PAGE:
Tracked on Sep 11, 2008 3:52:01 PM
» When Is a Story Not a News Story? from third world county
Tracked on Sep 10, 2008 12:07:23 PM
(1) slarrow made the following comment | Sep 10, 2008 12:46:07 AM | Permalink
I cannot believe that Br'er Fox keeps throwing Br'er Rabbit into that brier patch.
(2) arb made the following comment | Sep 10, 2008 12:52:58 AM | Permalink
From those wonderful folks who brought you the (nonexistent) Koran flushing scandal.
(3) Milhouse made the following comment | Sep 10, 2008 1:19:01 AM | Permalink
Wow! Can you spell ultra vires, boys and girls?
Seriously, assuming this report to be true, that judge is so far out of line it's not funny. There is no way that he has the power to order anyone not to report to the authorities a threat that they perceive against their safety.
In fact even the story doesn't allege that he ordered Sarah Palin not to do anything. She wasn't a party to the dispute, and he had no jurisdiction to give her orders. All he did was order her sister to "set boundaries" for her, as if that were within the sister's power, and to threaten to abuse his powers if the family didn't obey those "boundaries". Regardless of anything else, if this report is true then this judge needs to be removed from the bench.
(4) Milhouse made the following comment | Sep 10, 2008 1:20:59 AM | Permalink
Seriously, and without specific reference to this story, is ultra vires completely meaningless when it comes to the USAn judiciary? Are there any limits USAn judges recognise to their authority?
Milhouse, family court judges have to do a lot of head-knocking. Lots of times, in order to avoid looking like they're favoring one side over the other, they will fuss at both sides. I have no confidence -- in fact I highly doubt -- that Newsweek's reporters would include evidence of him chastising Wooten or his supporters/friends/families.
Ultimately, the extent of his power comes down to dividing the joint property of the spouses, possibly providing for post-divorce support of one spouse by the other, and making orders for child custody and support. He can make ancillary orders that bind the parties and, sometimes, non-parties too, but they have to be related to those core functions.
This, though, even at worst for Sarah Palin and her sister and their family, was an instance of "jaw-boning," the making of vague threats intended to secure voluntary restraint. That's a valuable tool in a family judge's arsenal. So I'm reluctant to come down too hard on this particular judge without seeing the whole record.
In my (limited) experience that seems to be a pretty standard instruction. It's pretty much along the lines of, "Yes, he's a bastard, but he's also the kid's the father, so try not the point out his bastardness unless it is really necessary. If I think that you are running him down in front of the kids just because you don't like him, I'll do something about it."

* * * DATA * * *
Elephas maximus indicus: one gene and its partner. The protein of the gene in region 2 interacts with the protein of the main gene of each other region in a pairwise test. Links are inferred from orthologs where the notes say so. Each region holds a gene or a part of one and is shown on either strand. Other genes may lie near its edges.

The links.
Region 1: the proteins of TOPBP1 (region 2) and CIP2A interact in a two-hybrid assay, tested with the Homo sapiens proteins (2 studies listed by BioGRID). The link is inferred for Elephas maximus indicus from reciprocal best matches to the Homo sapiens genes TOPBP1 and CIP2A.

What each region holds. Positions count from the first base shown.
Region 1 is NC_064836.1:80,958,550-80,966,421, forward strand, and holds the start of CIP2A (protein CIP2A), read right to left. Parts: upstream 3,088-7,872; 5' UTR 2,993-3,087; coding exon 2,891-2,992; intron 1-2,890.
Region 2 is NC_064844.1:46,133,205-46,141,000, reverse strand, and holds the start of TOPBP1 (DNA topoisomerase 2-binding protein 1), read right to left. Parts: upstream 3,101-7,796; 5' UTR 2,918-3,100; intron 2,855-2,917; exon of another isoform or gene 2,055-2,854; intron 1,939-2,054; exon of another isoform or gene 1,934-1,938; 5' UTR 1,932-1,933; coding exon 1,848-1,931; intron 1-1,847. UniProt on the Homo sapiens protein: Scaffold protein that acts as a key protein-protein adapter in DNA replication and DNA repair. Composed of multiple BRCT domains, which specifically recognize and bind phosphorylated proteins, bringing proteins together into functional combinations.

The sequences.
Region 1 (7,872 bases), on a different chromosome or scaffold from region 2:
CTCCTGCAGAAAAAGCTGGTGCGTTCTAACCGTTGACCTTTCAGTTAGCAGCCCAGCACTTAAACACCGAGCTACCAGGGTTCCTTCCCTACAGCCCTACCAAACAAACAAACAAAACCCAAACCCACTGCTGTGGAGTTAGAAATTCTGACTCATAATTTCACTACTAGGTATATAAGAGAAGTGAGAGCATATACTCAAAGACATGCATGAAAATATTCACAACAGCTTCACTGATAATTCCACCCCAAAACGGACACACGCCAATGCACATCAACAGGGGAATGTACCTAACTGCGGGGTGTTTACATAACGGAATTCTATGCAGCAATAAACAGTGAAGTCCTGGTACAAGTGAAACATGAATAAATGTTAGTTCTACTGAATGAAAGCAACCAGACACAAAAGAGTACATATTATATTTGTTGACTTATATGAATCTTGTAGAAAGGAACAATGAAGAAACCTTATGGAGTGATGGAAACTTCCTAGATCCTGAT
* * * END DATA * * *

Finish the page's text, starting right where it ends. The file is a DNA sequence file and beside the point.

(7) Linus made the following comment | Sep 10, 2008 11:19:58 AM | Permalink
This is such a non-story. "Sister's Divorce Was Contentious! Dog Bites Man! The Sun Rises in the East! Only at Newsweak!"
The hand-wringers are right about one thing: the big issue here is abuse of power. And the biggest is why Wooten was threatening Palin's dad (lest he provide a divorce attorney). Last I checked, an attorney was a Constitutionally-guaranteed right. And here an officer of the law is using his office (and implying the use of his sidearm) to deprive someone of that right. The rest is window-dressing (though it all adds evidence to support the same picture of abuse of office) . . . he needed to be fired. If Monegan couldn't see that, he needed to be fired, too. Hey, whaddya know? Good job, Gov.
(9) elizabeth made the following comment | Sep 10, 2008 2:43:03 PM | Permalink
If she ( Mrs. Palin)supposedly abused her power what exactly do we call what he did??
(10) Whitehall made the following comment | Sep 10, 2008 5:22:20 PM | Permalink
Another good post.
I hate to say this, Beldar, but you're my favorite lawyer.
Is that damning with faint praise?
(11) stan made the following comment | Sep 11, 2008 6:53:52 AM | Permalink
You might want to have a crack at Joe Biden saying that Palin's policies on energy are "asinine".
he criticized the United States for a lack of green jobs, "because we have an asinine [energy] policy -- we have a Sarah Palin policy."
(12) V . Moore made the following comment | Sep 16, 2008 1:46:32 AM | Permalink
Enjoyed the read
(13) blackton made the following comment | Sep 23, 2008 4:31:04 PM | Permalink
If these things are true I have no idea how or why this guy is still a cop, but isn't this Internal Affairs responsibility? As such, how is this national news? It only became national news because of allegations that Gov. Palin fired the commissioner for not firing the trooper, and the only reason she sought to fire the trooper is because he was her former brother in law. Is there any other cases Gov. Palin involved herself in Internal Affairs of the State PD? If not, and if she overstepped her role the public has a right to know. This is the issue.
(14) blackton made the following comment | Sep 23, 2008 5:08:55 PM | Permalink
By the way, Tasergate is a really dumb idea. Most people will assume it was Gov. Palin ordering someone be tasered, few people are going to go through the trouble of realizing it refers to the brother in law (who is still a cop, and who Sarah Palin did not try to get fired, event though he deserved to be, hence there is no scandal but maybe she should have tried to get him fired....)
Troopergate is a pretty nonjudgmental term, and a totally clueless person is just a likely to think Palin defended a trooper.
(15) Zorro for the Common Good made the following comment | Sep 24, 2008 7:03:25 AM | Permalink
Can someone explain this to me like I'm a six year old? If Monegan was not fired based on his refusal to further discipline Wooten, then what is the relevance of Wooten's behavior?